Lohnstein thankfully spends time discussing the equipment fielded by the belligerents, developing the key differences, such as Allied units often lacking support weapons, equipment, or spares. Sparse Allied armor was heavily outnumbered, not to mention Allied air units were outmatched, while the coordination between Japanese ground, air and naval units exceeded anything they faced. Leadership also favored the Japanese, who fielded aggressive commanders willing to improvise against Allied leaders who often struggled to control their units, maintain communications or otherwise react coherently to threats. The Japanese lack of sufficient naval vessels forced them to get creative and take chances, which worked in the early campaigns although remaining a challenge going forward, as Tokyo never had enough assets to meet the needs of a far-flung empire. The captured oil facilities never really produced as hoped due to a lack of tankers and predatory Allied submarines which denied the full benefit of their conquests. 

Lohnstein presents the Japanese forces as more varied than some might realize, with paratroopers playing an important role seizing critical facilities at Menado, Palembang and Timor. Additionally, the Imperial Japanese Army and Navy suffered from a bitter interservice rivalry throughout the war, regardless of their early successes. The Japanese doctrine of capturing airfields, then gaining air superiority over intended targets which led to successful amphibious landings is well profiled as a key to their early successes; not only due to their superior aircraft and pilots but the relative paucity the Allies could bring to bear with regard to lacking pilot skill level and air defenses plus obsolescent aircraft and ships. The Japanese also committed brutal atrocities during the campaign and later as the occupiers. The prevailing view of Europe as first priority, which led to the British assignment of the American-made Brewster B-339 fighters to the Far East, came to haunt London as the impressive warships of “Force Z”, HMS Repulse and Prince of Wales, were sunk in a stunning demonstration of modern airpower. Similarly, the outdated ABDA fleet collapsed under sustained aerial and surface attack, while nimble Mitsubishi A6M Zeroes bested the outclassed Allied fighters that rose to stop them. Among the ABDA naval assets were the remnants of the once proud U.S. Asiatic Fleet, which ceased to exist thereafter.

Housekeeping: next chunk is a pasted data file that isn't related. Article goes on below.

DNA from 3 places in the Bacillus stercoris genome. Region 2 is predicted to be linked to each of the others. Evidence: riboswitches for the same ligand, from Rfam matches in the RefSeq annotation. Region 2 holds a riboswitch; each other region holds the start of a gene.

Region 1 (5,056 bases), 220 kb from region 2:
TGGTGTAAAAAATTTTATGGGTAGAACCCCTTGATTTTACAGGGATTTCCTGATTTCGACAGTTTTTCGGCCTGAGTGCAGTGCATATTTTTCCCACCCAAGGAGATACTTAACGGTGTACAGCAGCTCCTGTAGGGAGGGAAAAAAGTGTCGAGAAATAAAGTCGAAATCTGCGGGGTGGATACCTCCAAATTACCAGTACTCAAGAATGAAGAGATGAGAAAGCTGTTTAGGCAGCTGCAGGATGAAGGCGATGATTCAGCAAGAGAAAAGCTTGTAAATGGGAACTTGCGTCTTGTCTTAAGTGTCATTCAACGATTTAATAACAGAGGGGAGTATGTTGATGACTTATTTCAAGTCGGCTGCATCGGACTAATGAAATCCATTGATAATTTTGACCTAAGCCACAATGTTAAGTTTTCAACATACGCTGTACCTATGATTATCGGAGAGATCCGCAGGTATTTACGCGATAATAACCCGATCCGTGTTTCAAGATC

Marc Lohnstein’s The Netherlands East Indies Campaign 1941-42: Japan’s Quest for Oil provides much-needed depth for an interesting, yet ill-fated early Allied coalition attempt that failed miserably to stop Imperial Japan but paved the way for later more successful coalition efforts as a valuable case study. It will appeal to Pacific War enthusiasts, leaders, veterans and anyone seeking a cautionary tale about lack of preparations for the next war, overconfidence, and valiant efforts against an inexorable tide.

A past contributor, Schultz teaches history at a community college in Pennsylvania. 

The Netherlands East Indies Campaign 1941-42: Japan’s Quest for Oil. By Marc Lohnstein (Oxford: Osprey Publishing, 2021).

Spread the word. Share this post!